Your genome in one day for $1,000

Baylor College of Medicine receives new gene sequencer

By Kayla Reeves

Baylor College of Medicine will soon have the technology to decode human genomes faster than ever at a fraction of the cost.

Until now, analyzing a single genome could require up to $10,000 and months of waiting, but Life Technologies Corp. has created the Ion Proton Sequencer, a machine that will do the job in one day for about $1,000.

Baylor College of Medicine, which is not affiliated with Baylor University, will be among the first institutions to receive the machine.

“Previous genome machines have been light-based, with bulky cameras and lasers,” said Mauricio Minotta, senior manager of the corporate communications office of Life Technologies. “They have bigger pieces and more expensive equipment. Ours is semiconductor chip-based, so it’s very inexpensive and much faster.”

The machine can be used to point doctors toward better treatments for common diseases. In cancer research, Minotta said, the sequencer can analyze the DNA from a tumor sample and use the sequenced genomes to tailor specific treatments for that patient. It can also determine a person’s genetic vulnerability to problems like Alzheimer’s disease, Parkinson’s disease and heart disease.

Minotta said he is confident in the machine’s accuracy and safety.

“It is about 99 percent accurate in sequencing the genomes, and doesn’t harm anyone because it only analyzes a sample,” he said.

But Dr. Patrick Danley, assistant professor of biology at Baylor, said there may be some ethical issues that come with this technology.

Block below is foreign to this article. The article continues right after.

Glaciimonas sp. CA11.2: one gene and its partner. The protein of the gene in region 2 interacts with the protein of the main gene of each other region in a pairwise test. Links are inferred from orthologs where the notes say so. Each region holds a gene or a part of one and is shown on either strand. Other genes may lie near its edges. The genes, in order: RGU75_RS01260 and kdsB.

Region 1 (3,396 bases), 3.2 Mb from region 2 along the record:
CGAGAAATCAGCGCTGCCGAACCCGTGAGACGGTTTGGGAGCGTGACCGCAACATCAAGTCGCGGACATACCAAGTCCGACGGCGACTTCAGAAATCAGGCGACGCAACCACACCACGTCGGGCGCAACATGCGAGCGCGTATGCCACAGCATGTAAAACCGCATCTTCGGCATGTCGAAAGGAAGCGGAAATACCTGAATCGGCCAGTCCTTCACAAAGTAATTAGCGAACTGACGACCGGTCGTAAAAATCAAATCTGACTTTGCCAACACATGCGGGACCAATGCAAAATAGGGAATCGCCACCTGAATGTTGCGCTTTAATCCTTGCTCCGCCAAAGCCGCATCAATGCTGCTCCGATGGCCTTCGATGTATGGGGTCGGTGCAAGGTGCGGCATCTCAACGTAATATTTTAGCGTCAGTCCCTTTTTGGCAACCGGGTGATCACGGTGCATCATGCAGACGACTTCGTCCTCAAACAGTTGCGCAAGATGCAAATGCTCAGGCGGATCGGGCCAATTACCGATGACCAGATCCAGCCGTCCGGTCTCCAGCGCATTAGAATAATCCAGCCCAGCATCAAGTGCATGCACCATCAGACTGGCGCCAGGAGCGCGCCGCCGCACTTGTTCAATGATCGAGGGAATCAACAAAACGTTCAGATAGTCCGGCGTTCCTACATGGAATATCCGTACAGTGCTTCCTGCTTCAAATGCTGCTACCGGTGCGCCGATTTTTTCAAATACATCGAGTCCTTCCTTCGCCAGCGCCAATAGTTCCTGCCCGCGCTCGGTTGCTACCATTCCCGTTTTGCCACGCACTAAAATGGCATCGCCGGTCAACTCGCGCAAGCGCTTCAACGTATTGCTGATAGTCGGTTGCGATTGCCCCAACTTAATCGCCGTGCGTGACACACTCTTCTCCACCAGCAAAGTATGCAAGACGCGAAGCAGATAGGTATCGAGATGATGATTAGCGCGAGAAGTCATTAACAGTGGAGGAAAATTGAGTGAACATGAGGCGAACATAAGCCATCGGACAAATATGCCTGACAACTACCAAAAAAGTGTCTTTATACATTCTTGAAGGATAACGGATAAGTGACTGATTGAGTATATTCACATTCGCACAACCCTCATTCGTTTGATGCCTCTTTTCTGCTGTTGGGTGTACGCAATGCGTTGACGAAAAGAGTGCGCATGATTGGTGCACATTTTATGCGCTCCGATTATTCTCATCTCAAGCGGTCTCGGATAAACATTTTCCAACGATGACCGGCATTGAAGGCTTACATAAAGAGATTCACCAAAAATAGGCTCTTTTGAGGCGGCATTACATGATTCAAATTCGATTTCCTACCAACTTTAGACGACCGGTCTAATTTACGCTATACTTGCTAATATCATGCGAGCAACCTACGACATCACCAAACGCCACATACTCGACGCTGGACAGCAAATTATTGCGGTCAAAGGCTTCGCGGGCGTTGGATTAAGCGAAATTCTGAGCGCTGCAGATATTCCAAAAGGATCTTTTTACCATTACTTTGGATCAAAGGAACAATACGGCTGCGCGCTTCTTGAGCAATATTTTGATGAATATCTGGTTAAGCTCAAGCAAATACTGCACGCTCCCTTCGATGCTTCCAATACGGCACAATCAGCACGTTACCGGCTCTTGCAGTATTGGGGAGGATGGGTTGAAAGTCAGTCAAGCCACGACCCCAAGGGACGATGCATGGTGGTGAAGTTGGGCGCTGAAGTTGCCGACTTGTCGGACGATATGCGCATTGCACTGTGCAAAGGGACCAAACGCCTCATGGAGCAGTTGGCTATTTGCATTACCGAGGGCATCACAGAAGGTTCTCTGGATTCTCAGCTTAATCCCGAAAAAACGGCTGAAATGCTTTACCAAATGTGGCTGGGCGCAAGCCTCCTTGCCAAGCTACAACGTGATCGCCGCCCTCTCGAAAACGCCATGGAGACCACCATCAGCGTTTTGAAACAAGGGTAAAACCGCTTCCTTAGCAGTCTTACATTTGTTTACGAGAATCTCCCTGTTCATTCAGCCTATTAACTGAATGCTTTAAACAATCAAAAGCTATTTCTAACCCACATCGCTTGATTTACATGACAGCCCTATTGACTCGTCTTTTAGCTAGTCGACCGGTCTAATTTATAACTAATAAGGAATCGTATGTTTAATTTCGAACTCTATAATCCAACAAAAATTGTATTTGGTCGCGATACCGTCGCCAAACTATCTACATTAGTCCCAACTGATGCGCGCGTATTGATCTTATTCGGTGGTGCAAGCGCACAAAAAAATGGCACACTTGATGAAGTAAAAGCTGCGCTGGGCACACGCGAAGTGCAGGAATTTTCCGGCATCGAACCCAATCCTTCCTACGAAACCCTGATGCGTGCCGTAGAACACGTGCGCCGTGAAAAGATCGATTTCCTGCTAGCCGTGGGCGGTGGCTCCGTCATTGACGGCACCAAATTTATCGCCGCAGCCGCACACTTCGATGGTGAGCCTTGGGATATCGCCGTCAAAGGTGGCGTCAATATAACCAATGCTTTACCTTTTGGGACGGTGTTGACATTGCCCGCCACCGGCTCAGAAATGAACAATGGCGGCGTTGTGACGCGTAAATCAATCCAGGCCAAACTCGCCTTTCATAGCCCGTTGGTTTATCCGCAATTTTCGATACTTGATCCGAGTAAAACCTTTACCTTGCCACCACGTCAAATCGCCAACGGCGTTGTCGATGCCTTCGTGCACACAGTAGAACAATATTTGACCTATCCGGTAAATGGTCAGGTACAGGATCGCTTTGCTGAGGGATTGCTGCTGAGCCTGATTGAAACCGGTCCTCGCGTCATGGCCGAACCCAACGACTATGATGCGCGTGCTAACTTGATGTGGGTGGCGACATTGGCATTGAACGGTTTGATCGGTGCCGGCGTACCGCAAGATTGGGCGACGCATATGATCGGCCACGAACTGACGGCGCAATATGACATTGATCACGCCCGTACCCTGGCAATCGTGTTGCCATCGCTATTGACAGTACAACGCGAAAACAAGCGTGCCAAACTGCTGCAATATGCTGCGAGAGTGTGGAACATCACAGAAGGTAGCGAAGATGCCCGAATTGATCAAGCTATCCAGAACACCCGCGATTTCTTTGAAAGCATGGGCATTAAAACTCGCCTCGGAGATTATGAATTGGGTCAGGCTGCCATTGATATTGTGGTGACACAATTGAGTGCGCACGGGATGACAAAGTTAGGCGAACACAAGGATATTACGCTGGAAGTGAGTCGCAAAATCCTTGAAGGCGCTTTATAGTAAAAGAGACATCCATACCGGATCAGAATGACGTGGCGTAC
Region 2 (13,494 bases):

“Genetic testing of fetuses is an issue of concern, but the big thing is the release of genetic information to insurance companies,” he said.

For example, a woman could be denied insurance because she has the gene for breast cancer, even though she does not have the actual disease, Danley said.

Still, he said he believes the opportunities provided by this machine outweigh any possible ethical issues.

“This is a great opportunity in the area of education, too,” Danley said. “It can provide the chance to engage students in genetics research.”

Dr. Richard Gibbs, director of the human genome sequencing center at Baylor College of Medicine, said in a press release that the machine “was a pipe-dream just a few years ago … but will transform the clinical applications of sequencing.”

The Ion Proton Sequencer, which is priced at $149,000, should be available by the end of the year.